The pluses for Visual Composer are:
Cheap: This plugin costs $25 at CodeCanyon.net, by far the most powerful layout plugin on the market for the price.
Easy: The developers have managed to pack in some great layout features into a fast and intuitive interface
WYSIWYG: Drag and Drop Interface: Yep, it’s drag-and-drop easy to build great pages.
CSS Friendly: I’m a tweaker. I always try to adjust something and put my own stamp on it. Visual Composer gives me quick access to the CSS for each element on the page. This is where Visual Composer kills other more expensive options like Premise.
Plugin: Visual Composer is a plugin that works with your current theme. Awesome plus that makes it a decent alternative to OptimizePress or Unbounce.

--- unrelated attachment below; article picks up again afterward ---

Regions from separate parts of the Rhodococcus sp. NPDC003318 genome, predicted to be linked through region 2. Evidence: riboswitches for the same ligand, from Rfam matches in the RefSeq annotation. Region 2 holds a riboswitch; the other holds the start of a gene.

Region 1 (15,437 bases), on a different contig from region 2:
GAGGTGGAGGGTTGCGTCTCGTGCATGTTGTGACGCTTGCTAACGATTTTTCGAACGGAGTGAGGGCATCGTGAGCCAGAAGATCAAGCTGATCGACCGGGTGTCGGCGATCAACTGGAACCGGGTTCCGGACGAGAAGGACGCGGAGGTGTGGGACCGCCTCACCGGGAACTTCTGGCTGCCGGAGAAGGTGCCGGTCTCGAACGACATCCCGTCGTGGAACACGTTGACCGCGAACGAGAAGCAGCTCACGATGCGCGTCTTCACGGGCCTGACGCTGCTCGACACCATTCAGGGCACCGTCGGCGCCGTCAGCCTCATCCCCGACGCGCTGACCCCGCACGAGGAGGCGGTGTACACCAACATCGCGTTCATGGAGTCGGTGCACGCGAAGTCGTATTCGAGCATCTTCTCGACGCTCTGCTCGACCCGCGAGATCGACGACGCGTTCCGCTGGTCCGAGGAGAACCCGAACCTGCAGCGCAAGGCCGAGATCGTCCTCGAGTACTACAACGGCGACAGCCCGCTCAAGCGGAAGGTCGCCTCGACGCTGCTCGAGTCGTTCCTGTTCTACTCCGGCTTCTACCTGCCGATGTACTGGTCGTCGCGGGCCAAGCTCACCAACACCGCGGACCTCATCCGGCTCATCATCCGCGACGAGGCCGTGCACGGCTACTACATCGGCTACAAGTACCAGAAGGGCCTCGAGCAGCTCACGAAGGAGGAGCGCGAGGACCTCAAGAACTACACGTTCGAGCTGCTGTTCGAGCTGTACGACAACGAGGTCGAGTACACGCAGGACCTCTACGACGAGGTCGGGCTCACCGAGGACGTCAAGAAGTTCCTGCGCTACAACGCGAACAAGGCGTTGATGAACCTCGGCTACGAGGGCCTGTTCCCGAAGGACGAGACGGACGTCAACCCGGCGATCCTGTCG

But all is not sunshine and roses in the Visual Composer land
Functionality: Visual Composer is a streamlined layout tool. It doesn’t have the bells and whistles of its more robust competitors.
No Opt-in Integration: Technically you can force an optin-form into this tool but it won’t be pretty.
Minimal Support: I didn’t see a vibrant 3rd party support community or a dedicated support team for Visual Composer. If you get into trouble, you’ll be on your own.
If you haven’t noticed, I love this plugin. At $25, it’s a no-brainer. Most of all, it has enough power to take care of 80% of my landing page needs.